I would no sooner pay a blogger to mention a product or service than I would pay a reporter for the same coverage.
The notion of engaging a third party — agency or individual — to produce content about a brand or product is tantamount to deceptive advertising and a mark of stupid desperation on the part of the marketer who approved it. (clarification: and then publish it as being ostensibly “objective”)
I have no issue with lending a product to a blogger or reviewer affiliated with the mainstream press under the usual terms of a loaner/reviewer program. I would not gift product or services nor pay a fee to the writer.
Note the last word: “writer.” Bloggers, like journalists, are “writers” in my mind. I don’t care if their preferred medium is an audio podcast or a video Vlog — if they publish content publically and with an eye of making money from that traffic via advertising or promotion of their services, they are, loosely, to my mind, a “writer.”
If bloggers want to be accorded the same respect and gravitas of a professional journalist/writer then they need to abide by the same code of ethics. Journalists don’t accept money to cover stuff. Period. They may do that in some backwards nations, but not in the USA. Bloggers who join any sort of program that compensates them for coverage of any kind — positive or negative — openly disclosed or not — are, in my traditional ethical mindset, crossing the line.
Bloggers in the social media space — consultants and theorists — are probably due some excuse if they check out these services and report on them dispassionately. But as an ongoing revenue stream and practice — it’s grounds for not being considered in any media plan. I understand there are many bloggers who need to make some money from their blog and I don’t dispute their right to monetize their traffic, but payola is crossing the line. Contextual advertising, or an overall sponsorship is one thing. But paid posting is a no go.
Bloggers don’t need to behave like a Washington Post reporter: accepting no gifts, no junkets, pay for “free” coffee, and avoiding anything that would indicate a bias. Blogs seem more like oped — at least at a personal level — than the press, but if a blogger wants the respect and authority accorded to the mainstream press then they need to behave like one. Disclosure statements are not enough.
I recently unfollowed one prominent social marketing blogger and columnist for perceived ethical transgressions. I regret that I am unfollowing another today. I am not going public with my unfollow list, but let’s say there is a coterie of social marketing bloggers — not actual marketers but theorists or agency people — who are really pissing me off with their echo chamber and questionable ethics. I am turning them off.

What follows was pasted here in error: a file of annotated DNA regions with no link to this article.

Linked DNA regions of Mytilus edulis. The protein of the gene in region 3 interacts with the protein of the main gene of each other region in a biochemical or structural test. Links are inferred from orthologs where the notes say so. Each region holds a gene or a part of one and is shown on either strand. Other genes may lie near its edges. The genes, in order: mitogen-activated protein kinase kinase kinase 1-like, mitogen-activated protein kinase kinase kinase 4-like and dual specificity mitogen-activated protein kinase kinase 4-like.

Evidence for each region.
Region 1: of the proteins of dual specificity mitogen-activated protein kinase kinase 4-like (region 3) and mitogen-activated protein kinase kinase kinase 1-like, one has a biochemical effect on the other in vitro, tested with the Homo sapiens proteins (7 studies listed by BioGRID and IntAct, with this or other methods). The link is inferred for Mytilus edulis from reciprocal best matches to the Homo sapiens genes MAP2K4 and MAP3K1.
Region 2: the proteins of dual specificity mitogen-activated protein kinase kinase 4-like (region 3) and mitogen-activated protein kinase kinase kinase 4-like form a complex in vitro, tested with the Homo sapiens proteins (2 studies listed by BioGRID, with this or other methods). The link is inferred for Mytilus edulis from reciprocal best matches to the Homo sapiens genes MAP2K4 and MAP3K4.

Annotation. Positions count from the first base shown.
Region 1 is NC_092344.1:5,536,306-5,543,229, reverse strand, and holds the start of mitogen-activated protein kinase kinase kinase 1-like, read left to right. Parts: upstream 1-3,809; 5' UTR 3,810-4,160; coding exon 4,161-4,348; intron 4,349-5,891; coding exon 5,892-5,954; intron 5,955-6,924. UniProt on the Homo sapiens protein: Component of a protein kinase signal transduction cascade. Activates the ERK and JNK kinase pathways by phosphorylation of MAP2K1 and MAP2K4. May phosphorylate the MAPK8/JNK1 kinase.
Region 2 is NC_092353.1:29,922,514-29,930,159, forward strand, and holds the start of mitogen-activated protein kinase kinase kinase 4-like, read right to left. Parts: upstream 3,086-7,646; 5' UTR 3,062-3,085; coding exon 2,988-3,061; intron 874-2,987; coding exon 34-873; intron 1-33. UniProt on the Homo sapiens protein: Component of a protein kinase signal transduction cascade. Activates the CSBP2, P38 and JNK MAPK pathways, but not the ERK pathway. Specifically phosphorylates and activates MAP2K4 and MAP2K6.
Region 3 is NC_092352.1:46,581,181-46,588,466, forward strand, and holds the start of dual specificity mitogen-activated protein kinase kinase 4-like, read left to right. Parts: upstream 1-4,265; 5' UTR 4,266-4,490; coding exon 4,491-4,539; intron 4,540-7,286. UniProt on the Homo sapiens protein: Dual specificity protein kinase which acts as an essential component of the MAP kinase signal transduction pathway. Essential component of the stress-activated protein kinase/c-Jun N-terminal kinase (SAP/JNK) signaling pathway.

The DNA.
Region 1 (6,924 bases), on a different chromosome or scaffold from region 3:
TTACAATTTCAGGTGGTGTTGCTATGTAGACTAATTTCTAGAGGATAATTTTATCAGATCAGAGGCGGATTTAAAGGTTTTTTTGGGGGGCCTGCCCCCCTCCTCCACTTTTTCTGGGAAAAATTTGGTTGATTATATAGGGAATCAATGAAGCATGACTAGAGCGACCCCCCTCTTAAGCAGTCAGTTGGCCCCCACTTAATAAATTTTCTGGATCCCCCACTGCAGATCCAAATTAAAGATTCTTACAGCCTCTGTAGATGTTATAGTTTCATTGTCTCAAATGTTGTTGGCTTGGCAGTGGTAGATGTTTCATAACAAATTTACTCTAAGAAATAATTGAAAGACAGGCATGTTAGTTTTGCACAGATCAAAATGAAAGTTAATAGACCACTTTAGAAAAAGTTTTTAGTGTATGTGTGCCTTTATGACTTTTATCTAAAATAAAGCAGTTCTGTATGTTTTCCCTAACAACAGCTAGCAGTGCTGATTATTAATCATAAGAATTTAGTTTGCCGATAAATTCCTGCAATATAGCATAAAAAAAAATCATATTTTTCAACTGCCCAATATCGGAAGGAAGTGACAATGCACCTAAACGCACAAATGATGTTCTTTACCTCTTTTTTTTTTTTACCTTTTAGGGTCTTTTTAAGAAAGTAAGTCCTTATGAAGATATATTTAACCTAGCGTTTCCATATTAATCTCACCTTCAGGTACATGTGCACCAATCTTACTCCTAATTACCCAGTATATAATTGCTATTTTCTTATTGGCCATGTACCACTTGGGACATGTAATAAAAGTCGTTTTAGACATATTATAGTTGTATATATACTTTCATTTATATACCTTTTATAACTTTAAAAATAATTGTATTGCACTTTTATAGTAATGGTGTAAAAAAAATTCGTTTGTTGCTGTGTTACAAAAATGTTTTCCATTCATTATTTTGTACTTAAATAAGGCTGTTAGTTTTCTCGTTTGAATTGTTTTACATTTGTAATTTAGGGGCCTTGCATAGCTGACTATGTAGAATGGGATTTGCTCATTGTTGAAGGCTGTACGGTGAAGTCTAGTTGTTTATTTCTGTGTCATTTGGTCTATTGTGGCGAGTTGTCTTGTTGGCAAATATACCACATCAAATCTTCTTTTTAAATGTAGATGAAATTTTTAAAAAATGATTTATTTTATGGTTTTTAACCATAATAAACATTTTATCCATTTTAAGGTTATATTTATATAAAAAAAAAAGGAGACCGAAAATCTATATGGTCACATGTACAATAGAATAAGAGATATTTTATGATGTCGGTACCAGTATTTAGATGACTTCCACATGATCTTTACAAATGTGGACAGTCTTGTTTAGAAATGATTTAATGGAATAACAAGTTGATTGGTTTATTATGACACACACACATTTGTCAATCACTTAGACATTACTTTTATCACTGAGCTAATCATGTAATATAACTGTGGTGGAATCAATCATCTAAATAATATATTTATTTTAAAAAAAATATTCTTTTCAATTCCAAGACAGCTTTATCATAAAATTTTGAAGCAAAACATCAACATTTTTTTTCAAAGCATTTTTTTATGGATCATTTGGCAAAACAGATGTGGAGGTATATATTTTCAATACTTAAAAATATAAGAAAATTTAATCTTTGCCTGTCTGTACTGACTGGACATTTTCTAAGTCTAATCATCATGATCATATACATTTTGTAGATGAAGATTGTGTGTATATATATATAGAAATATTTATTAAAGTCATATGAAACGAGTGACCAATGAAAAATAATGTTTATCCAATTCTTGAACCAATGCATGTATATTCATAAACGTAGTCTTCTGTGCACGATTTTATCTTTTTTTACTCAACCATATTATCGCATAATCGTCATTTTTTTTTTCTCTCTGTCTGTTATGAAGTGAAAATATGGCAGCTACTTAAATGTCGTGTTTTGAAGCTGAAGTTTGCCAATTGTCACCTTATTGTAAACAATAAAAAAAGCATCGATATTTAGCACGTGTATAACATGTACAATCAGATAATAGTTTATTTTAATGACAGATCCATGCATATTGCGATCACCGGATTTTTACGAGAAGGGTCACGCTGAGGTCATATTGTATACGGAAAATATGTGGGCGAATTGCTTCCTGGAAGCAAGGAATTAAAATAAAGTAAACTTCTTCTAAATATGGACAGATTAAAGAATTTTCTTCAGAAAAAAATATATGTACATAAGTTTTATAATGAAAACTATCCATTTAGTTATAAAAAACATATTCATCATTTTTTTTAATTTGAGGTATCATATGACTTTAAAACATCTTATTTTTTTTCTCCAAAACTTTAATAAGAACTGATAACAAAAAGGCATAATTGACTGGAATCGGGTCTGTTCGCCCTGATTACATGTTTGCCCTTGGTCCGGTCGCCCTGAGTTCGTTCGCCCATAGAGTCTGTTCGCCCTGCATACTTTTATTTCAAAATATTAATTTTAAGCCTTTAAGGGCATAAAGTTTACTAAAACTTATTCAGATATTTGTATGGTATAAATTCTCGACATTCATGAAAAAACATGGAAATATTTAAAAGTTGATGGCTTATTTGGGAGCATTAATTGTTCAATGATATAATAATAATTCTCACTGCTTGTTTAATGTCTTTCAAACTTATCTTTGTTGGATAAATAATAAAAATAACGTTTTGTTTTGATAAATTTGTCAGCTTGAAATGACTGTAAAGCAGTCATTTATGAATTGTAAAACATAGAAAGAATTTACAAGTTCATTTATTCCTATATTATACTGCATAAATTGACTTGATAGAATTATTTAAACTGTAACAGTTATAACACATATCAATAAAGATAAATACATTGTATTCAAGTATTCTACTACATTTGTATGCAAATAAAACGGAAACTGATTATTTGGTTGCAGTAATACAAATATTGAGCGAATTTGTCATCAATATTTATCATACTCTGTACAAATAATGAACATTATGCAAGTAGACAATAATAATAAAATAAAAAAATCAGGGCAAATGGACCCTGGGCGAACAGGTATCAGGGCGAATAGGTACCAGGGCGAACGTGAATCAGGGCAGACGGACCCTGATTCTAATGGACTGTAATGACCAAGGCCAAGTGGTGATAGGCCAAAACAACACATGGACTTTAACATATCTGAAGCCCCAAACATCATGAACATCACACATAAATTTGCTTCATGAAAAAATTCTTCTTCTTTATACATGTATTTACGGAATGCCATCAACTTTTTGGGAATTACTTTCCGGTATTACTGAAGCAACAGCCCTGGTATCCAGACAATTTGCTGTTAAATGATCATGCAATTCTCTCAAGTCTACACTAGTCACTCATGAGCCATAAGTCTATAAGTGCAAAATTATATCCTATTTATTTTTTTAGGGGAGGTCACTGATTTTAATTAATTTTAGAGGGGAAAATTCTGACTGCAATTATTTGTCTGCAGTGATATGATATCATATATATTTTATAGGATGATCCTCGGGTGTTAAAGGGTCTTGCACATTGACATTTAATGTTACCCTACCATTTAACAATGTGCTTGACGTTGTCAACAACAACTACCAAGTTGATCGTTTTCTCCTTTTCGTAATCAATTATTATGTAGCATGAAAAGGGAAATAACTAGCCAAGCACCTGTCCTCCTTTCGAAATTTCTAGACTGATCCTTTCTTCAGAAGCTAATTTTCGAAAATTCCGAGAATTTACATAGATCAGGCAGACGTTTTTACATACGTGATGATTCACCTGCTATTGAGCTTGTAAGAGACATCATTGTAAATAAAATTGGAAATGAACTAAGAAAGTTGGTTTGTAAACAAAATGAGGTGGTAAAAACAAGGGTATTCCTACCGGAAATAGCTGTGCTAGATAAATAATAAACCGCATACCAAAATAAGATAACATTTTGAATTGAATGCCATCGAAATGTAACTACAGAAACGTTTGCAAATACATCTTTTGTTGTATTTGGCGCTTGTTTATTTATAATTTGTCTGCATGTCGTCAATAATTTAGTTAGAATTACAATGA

I am not going to call people out in public anymore. This social marketing niche is getting way too incestuous and repetitive and frankly, stupid in its repetitive back slapping, re-affirmation, ego stroking, and over amplification of the same desperate case studies. Rather than squawk and bitch I am simply turning up the squelch. End of rant.
Disclosure: I don’t run ads on this blog, I used to be a reporter, no one sends me free stuff (other than Uncle Fester), and I need to stop being angry so much.
30 thoughts on “Shooting fish: Blog Sluts”
One of the things we lose when we move from main stream media to “media lite” is the ethics. No copy editors, no fact checkers, and nothing to keep anyone from hanging out an electronic shingle, building a following, then going snake oil salesman.
Remember that call a while back for a “bloggers code of ethics” – while I kind of feel it’d be like take the Boy Scouts Oath, there is unfortunately a need. The problem is oaths are nothing but words, and only as good as the person who utters them.
It may be that we need a more loose affiliation with a group that requires adherence to minimum standards sort of like a “GoodBlogkeepers Seal of Approval.”
I had a friend tell me Saturday she was becoming a “social media consultant” in her spare time. I couldn’t have been more let down if she’d told me she was going to start selling Amway.
I think we’ve been doing this stuff too long. Remember when it was just you, me and Al Gore on the web? 😉
I’m not sold on the idea either and agree that one, of many, things missing from the move from institutional journalism to as Mark Cahill put it above “media lite” is the ethics. But in many cases I don’t think the ethics are the issue, I look at some of these like when a radio news broadcaster reads an ad or a promo. If it’s called out as an ad is there an issue? On radio there have always been some that I felt didn’t break up the ads and news enough, Paul Harvey comes to mind.
I think the issue that concerns me most is that too much is left to the consumer to decide. Is it an ad or not? It needs to be simple. This is an ad, and this is news.
The problem, as I see it, is that most of these “citizen journalists” are running on automatic, thinking that when the market rewards them they must be doing something right. Ethics are almost always situational, so the skill set needed is one of self reflection rather than a simple pledge, which can be recited and cited as one’s source of righteousness but doesn’t provide any accountability in practice.
Making clear the distinction between news and advertorial and advertising is certainly one step in the right direction, as Josh points out. That should be standard practice for everyone, even in letters (if I start sending post cards saying “Buy a Toyota Prius” to my friends, they should know if Toyota compensated me), because our personal communications need some defense against commercialization, too.